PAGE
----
See Uranus Near the Moon

Uranus near the Moon
Uranus near the Moon the night of Oct. 15, 2016

On October 15 the planet Uranus will reach its maximum brightness for 2016. But even if you can’t observe the 7th planet from the Sun that night, you can get a good look all month. So pull out your telescope or binoculars and take a peek! Uranus will be relatively easy to spot October 15 as it will appear next to the Moon as a fairly dim ‘star.’ If you can’t view Uranus on the 15th you can use our Virtual Planetarium astronomy software to find it on other nights this year. This gas giant is in the Name A Star Live constellation Pisces.

Through a telescope Uranus will appear as either a grey circle or a faint blue-green dot, depending on whether you have a small or large telescope, respectively. The planet is so far away that the light you’ll see through your telescope or binoculars will take four hours to reach you. That translates into a distance between Earth and Uranus of 2.7 billion miles, or 4.4 billion kilometers.

Uranus, Earth and the Sun at opposition
Uranus, Earth and the Sun at opposition

On October 15 the planet will be at “opposition,” meaning that, as the sun sets in the west that evening, the planet will rise in the east — on the opposite side of the sky as the Sun. That’s because at that time Earth will be directly between Uranus and the Sun.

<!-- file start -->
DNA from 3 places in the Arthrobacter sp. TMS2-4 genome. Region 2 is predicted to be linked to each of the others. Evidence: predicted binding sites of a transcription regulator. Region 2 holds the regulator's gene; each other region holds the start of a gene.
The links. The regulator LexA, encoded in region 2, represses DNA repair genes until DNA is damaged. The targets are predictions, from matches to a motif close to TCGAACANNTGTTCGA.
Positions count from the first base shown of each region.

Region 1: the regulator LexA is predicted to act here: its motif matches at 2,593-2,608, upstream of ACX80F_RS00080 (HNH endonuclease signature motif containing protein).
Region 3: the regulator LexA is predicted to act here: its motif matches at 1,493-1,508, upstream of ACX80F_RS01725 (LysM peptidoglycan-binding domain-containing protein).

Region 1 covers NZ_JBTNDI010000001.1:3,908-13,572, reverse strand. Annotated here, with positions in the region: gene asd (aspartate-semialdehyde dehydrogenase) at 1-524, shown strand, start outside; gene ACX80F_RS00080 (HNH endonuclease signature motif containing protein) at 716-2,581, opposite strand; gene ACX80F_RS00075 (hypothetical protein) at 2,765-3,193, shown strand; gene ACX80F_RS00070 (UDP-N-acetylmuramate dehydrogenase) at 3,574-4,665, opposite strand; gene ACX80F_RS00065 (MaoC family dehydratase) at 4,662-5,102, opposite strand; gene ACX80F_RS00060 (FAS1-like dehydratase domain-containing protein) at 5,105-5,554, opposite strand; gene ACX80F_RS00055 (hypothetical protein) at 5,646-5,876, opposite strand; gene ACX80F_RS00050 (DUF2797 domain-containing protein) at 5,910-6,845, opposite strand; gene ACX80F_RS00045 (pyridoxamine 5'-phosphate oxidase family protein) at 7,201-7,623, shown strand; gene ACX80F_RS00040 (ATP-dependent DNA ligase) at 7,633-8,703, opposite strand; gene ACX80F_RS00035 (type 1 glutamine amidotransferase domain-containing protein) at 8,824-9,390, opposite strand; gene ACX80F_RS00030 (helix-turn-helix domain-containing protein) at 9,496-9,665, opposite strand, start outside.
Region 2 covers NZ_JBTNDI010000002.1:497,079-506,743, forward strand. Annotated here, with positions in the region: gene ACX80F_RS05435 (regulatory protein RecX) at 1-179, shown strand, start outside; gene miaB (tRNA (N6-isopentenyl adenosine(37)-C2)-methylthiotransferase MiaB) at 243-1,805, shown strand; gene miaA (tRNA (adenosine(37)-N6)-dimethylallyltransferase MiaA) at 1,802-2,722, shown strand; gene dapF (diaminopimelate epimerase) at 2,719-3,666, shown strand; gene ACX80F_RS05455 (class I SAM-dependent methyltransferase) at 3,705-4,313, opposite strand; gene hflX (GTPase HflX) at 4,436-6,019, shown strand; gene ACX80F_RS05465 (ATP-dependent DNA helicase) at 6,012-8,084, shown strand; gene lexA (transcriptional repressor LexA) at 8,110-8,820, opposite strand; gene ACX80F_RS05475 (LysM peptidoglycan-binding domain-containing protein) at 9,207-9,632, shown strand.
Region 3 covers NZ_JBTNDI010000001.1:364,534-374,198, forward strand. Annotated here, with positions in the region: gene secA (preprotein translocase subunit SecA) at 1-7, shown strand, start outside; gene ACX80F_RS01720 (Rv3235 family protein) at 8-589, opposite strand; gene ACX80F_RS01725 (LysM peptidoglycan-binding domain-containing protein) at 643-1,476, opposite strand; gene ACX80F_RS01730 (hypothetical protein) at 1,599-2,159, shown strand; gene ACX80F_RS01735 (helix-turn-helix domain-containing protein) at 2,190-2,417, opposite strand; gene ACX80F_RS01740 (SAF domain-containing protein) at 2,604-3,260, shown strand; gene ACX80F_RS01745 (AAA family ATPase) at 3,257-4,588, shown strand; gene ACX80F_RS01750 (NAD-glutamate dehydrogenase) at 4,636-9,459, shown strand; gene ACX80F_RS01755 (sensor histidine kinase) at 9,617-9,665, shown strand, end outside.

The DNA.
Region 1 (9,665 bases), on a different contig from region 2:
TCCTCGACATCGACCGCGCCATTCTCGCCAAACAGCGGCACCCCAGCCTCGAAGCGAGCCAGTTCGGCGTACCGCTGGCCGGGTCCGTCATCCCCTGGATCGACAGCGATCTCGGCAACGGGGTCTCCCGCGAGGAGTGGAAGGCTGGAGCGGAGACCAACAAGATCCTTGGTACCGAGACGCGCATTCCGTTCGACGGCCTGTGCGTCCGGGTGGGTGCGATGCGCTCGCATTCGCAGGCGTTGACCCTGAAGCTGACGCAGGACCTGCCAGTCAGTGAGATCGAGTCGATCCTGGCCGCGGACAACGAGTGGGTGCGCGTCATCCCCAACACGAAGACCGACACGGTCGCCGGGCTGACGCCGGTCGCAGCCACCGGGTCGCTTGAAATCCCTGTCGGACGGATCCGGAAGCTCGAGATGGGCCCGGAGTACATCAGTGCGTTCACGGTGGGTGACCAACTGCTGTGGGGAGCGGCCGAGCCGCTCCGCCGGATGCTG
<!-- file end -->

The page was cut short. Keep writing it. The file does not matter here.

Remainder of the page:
Uranus has 27 known moons, including its famous five large moons, which were discovered before the space age. The remaining 22 were discovered by Voyager 2 and the Hubble Space Telescope. While most of the satellites orbiting other planets take their names from Greek mythology, Uranus’ moons are unique in being named for Shakespearean characters, along with a couple of the moons being named for characters from the works of Alexander Pope.

Relative sizes of Earth and Uranus
Relative sizes of Earth and Uranus

The planet was discovered in 1781 by the British astronomer William Herschel, who initially thought the planet was a comet. Once he realized what he had actually discovered, Herschel wanted to name the planet “Georgium Sidus” (George’s Star), after King George III. But astronomers decided instead to name the planet after the Greek god Uranus, the husband of Gaia — Mother Earth.

Uranus cartoon
Image Credit: NASA

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